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What does Marlowe's presentation of Mephastophilis tell an audience about sixteen century ideas of hell and damnation?

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What does Marlowe's presentation of Mephastophilis tell an audience about sixteen century ideas of hell and damnation? Literary works in sixteenth- century England were rarely if ever created in isolation from other currents in the social and cultural world and Marlowe's Dr Faustus is no exception. It is significant that Marlowe's great play was written at a time in which the possibility of sorcery was not merely a theatrical fantasy but a widely shared fear. Dr Faustus was also performed at time in which many artists such as Bosch and Jacques Callot were depicting horrific images of hell in their paintings making the play all the more disturbing to the medieval audience. Marlowe's tragedy emerges not only from a culture in which bargains with the devil are imaginable as real events but also from a world in which many of the most fundamental assumptions about spiritual life were being called into question by the movement known as the reformation. The character of Mephastophilis plays a pivotal role in Dr Faustus as it is through him that Marlowe expresses his views on sin, redemption and damnation. Mephastophilis presents a particularly intriguing portrayal of hell and encapsulates the audience from his very first appearance on stage. The audience first encounter Mephastophilis when he is summoned by Faustus' chants. This is significant as one of the central questions in the play is weather Faustus damns himself or if he is somehow entrapped. ...read more.


As the play progresses we see that on several occasions Faustus wavers in his conviction to sell his soul. This is seen by the continuous verbal duels between the good and bad angel. It is also evident that in each case Mephastophilis is present to dissuade him from repenting and appealing for God's mercy. This suggests that once you have sworn allegiance to the devil it is difficult to escape from the clutches of their evil. Mephastophilis who despite initially warning Faustus against this pact now seems dedicated to ensuring Faustus remains loyal to Lucifer. Faustus suffers his first bout of indecision when he tries to write the deed but his blood congeals. As Faustus contemplates whether this is a physical warning not to make a pact with the devil, Mephastophilis immediately goes to fetch fire in order to loosen the blood, leaving Faustus with little time to reflect on this warning. When Mephastophilis returns, Faustus signs the deed and then discovers an inscription on his arm that reads 'Homo fuge', Latin for 'O man Fly'. While Faustus wonders where he should fly Mephastophilis presents a group of devils who cover Faustus with crowns and garments and immediately Faustus puts aside his doubts. He hands over the deed and promises his body and soul to Lucifer in exchange for twenty-four years of constant service from Mephastophilis however it is not long before his thoughts return to God and he wonders if it is too late to repent. ...read more.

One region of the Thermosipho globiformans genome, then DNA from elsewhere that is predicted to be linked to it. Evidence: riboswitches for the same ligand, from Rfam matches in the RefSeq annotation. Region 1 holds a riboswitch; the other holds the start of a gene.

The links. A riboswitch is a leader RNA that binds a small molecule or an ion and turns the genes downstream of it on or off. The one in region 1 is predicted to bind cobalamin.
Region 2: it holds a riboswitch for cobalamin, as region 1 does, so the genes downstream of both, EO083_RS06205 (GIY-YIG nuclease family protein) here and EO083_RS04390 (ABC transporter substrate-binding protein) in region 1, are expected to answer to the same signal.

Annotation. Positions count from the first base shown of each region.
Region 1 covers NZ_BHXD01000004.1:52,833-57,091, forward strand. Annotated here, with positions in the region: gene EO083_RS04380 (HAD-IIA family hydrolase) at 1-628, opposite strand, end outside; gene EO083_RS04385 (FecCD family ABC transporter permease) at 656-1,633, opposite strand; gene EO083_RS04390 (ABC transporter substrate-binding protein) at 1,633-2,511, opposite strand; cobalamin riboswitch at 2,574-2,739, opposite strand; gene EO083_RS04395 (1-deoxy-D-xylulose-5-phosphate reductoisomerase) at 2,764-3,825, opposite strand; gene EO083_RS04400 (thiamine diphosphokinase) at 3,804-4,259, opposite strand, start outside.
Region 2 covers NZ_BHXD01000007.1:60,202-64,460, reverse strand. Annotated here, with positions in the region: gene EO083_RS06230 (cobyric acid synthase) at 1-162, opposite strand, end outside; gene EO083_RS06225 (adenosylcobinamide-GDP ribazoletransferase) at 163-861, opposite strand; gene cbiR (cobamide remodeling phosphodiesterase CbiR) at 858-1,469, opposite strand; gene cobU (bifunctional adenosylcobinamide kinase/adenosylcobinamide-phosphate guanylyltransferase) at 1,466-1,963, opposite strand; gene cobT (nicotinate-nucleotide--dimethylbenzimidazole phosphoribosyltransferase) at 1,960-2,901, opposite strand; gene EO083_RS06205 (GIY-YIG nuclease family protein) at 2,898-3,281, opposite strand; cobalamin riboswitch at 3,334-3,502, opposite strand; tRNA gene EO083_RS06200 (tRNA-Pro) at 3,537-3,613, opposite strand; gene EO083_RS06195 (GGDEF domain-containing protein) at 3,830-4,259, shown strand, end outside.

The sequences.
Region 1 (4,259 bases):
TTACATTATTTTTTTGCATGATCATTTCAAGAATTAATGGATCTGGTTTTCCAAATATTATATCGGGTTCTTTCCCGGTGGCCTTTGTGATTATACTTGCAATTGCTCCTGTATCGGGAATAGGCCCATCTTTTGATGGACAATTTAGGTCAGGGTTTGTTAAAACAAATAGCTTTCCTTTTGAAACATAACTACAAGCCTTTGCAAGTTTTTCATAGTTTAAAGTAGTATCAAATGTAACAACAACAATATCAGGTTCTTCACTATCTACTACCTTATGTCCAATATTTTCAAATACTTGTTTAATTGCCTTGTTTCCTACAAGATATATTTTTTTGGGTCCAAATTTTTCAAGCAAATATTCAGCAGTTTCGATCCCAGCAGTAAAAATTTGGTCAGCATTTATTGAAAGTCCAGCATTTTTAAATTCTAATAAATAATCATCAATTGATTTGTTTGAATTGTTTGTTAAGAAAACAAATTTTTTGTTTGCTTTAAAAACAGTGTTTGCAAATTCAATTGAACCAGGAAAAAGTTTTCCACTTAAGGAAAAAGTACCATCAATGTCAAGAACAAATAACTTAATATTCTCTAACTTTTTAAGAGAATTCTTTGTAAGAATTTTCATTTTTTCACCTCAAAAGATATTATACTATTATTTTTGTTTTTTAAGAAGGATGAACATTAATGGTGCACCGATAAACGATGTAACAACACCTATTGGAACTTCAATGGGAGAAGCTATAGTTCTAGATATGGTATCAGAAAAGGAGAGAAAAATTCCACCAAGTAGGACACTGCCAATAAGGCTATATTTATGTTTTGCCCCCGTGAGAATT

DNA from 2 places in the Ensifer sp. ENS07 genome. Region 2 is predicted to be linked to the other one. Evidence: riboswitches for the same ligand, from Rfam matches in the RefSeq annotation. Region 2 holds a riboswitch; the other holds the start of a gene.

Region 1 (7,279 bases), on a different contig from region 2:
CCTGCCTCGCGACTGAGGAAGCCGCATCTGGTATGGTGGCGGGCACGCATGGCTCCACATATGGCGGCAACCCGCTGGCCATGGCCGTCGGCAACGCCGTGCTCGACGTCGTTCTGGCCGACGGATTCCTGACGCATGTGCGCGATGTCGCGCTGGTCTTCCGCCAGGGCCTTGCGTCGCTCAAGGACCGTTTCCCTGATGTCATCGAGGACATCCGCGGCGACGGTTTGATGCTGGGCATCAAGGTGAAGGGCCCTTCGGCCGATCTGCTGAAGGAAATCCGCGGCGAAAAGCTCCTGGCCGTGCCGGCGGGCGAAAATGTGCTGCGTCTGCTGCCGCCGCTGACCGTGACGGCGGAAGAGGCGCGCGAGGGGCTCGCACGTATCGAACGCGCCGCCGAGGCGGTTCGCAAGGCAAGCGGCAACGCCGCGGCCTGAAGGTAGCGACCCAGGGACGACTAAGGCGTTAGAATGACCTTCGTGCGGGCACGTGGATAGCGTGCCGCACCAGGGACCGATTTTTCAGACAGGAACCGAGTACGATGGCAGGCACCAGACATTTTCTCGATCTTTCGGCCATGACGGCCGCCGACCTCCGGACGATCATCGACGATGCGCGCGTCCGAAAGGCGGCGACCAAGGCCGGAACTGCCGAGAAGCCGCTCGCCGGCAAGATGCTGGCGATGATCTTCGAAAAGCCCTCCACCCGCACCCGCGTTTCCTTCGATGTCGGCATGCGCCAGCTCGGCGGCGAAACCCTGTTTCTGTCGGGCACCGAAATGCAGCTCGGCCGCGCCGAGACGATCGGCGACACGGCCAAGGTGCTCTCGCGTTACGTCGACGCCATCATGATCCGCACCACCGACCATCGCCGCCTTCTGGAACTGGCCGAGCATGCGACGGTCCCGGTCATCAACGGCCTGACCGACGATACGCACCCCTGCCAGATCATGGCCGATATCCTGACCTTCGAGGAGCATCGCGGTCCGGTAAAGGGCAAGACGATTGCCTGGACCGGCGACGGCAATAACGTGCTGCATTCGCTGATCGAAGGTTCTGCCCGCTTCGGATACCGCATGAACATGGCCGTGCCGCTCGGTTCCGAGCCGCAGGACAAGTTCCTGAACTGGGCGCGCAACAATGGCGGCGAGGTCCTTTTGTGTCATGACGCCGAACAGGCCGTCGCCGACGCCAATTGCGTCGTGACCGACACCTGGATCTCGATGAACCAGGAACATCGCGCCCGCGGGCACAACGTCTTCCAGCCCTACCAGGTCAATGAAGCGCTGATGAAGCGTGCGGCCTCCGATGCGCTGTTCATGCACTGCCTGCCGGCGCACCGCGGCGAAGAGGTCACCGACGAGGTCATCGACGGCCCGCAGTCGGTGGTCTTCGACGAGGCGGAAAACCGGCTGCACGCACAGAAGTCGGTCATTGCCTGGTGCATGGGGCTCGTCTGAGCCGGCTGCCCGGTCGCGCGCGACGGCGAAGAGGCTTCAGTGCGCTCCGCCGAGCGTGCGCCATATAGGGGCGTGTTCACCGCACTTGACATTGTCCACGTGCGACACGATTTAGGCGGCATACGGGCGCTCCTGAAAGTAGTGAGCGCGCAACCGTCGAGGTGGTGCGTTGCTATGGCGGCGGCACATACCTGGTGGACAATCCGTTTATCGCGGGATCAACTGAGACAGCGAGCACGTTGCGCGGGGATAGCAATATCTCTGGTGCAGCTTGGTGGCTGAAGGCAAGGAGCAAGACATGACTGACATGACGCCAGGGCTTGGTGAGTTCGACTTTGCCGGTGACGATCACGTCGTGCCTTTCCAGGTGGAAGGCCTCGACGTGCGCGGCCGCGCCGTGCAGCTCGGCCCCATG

Nothing of substance emerges from Faustus' magic in this scene or anywhere in the play, and the man who boasts he will divert the River Rhine and reshape the map of Europe now occupies himself with revenging a petty insult by placing horns on the head of the foolish knight. As the play progresses, though, Faustus' grandeur diminishes, and sinks down toward the level of the clowns, suggesting that degradation precedes damnation a view that was widely accepted in the 16th century. These scenes also reinforce the point that the devil is less powerful than God as all of Mephastophilis power only provides Faustus with the feeble ability to produce only impressive allusions. The presentation of Mephastophilis is essential in Dr Faustus as it is through this character that Marlowe portrays how hell was perceived in the 16th Century. Marlowe's presentation of hell is horrific exploring the grotesque like much of Rabeles work. It is evident that it was widely believed that those who sinned and swore allegiance to the devil would be damned to hell, the thought of which instilled horrific fear within the medieval audience. The presentation of Mephastophilis before he departs and returns dressed as a Franciscan Friar conveys how horrendous people perceived hell to be in the 16th century. Within this play there is a prominent moral warning advising against any pact with the devil as Marlowe suggests that when one detaches themselves from God they are denying themselves access to higher things thus leaving themselves nowhere to go but down. ...read more.

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